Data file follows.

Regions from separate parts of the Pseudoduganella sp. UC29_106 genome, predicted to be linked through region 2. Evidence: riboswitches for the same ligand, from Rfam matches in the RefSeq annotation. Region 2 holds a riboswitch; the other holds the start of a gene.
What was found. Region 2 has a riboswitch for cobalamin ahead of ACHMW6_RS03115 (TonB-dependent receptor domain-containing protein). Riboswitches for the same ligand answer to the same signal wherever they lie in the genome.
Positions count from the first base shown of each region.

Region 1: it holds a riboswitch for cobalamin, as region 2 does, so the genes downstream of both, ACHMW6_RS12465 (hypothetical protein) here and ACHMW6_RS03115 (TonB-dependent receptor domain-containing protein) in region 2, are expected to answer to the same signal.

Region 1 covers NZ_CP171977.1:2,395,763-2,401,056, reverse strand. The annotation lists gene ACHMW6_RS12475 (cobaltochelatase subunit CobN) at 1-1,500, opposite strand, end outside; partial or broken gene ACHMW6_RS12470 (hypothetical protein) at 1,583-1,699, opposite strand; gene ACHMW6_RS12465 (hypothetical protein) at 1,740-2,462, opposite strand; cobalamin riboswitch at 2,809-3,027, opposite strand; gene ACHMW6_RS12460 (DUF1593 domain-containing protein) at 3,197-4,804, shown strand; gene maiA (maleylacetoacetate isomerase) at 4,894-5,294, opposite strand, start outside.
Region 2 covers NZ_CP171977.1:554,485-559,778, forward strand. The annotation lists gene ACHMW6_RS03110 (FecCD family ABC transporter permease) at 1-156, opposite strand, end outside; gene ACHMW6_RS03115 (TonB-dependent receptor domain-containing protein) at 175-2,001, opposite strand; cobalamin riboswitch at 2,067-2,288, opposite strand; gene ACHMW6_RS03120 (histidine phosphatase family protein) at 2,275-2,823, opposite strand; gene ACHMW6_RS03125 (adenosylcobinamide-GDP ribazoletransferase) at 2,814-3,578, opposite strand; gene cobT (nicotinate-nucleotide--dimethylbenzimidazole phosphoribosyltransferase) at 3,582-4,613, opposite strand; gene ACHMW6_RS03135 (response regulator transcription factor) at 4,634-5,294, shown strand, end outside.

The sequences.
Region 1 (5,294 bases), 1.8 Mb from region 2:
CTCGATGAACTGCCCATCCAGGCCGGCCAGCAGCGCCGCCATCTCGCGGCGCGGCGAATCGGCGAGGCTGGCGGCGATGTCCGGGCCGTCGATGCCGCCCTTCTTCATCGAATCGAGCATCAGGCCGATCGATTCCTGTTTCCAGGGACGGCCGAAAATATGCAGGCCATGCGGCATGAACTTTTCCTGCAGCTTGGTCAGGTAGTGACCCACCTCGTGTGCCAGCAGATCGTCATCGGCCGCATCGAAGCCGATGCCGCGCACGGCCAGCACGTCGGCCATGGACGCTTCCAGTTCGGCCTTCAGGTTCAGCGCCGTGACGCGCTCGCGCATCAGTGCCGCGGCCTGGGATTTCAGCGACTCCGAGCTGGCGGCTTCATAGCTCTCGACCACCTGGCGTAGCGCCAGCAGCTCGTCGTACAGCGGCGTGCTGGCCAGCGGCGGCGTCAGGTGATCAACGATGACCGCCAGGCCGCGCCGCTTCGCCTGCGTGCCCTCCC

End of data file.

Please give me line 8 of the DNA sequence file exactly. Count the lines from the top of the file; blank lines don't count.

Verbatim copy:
Region 1 (5,294 bases), 1.8 Mb from region 2: